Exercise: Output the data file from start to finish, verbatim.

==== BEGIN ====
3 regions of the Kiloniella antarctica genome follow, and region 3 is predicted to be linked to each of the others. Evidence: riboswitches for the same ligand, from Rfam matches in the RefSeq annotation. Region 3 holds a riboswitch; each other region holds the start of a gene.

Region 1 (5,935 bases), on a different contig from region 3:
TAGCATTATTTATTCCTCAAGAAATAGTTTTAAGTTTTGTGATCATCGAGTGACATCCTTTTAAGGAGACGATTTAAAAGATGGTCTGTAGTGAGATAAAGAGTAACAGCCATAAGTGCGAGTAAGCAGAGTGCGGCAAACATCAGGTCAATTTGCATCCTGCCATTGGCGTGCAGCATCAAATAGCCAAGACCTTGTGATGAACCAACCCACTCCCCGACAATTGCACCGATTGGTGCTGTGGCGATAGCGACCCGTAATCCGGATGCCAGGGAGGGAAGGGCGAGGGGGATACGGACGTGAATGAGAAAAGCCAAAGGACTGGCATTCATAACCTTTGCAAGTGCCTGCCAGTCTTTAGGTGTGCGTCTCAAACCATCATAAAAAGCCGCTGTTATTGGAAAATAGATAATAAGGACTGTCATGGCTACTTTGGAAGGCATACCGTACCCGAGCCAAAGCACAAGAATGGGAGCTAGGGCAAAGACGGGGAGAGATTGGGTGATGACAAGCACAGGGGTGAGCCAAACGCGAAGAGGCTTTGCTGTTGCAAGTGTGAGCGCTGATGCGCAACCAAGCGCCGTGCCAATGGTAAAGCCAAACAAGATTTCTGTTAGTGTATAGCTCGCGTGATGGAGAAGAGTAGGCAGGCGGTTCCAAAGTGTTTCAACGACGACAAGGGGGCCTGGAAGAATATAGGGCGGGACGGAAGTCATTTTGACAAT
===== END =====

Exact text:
3 regions of the Kiloniella antarctica genome follow, and region 3 is predicted to be linked to each of the others. Evidence: riboswitches for the same ligand, from Rfam matches in the RefSeq annotation. Region 3 holds a riboswitch; each other region holds the start of a gene.

Region 1 (5,935 bases), on a different contig from region 3:
TAGCATTATTTATTCCTCAAGAAATAGTTTTAAGTTTTGTGATCATCGAGTGACATCCTTTTAAGGAGACGATTTAAAAGATGGTCTGTAGTGAGATAAAGAGTAACAGCCATAAGTGCGAGTAAGCAGAGTGCGGCAAACATCAGGTCAATTTGCATCCTGCCATTGGCGTGCAGCATCAAATAGCCAAGACCTTGTGATGAACCAACCCACTCCCCGACAATTGCACCGATTGGTGCTGTGGCGATAGCGACCCGTAATCCGGATGCCAGGGAGGGAAGGGCGAGGGGGATACGGACGTGAATGAGAAAAGCCAAAGGACTGGCATTCATAACCTTTGCAAGTGCCTGCCAGTCTTTAGGTGTGCGTCTCAAACCATCATAAAAAGCCGCTGTTATTGGAAAATAGATAATAAGGACTGTCATGGCTACTTTGGAAGGCATACCGTACCCGAGCCAAAGCACAAGAATGGGAGCTAGGGCAAAGACGGGGAGAGATTGGGTGATGACAAGCACAGGGGTGAGCCAAACGCGAAGAGGCTTTGCTGTTGCAAGTGTGAGCGCTGATGCGCAACCAAGCGCCGTGCCAATGGTAAAGCCAAACAAGATTTCTGTTAGTGTATAGCTCGCGTGATGGAGAAGAGTAGGCAGGCGGTTCCAAAGTGTTTCAACGACGACAAGGGGGCCTGGAAGAATATAGGGCGGGACGGAAGTCATTTTGACAAT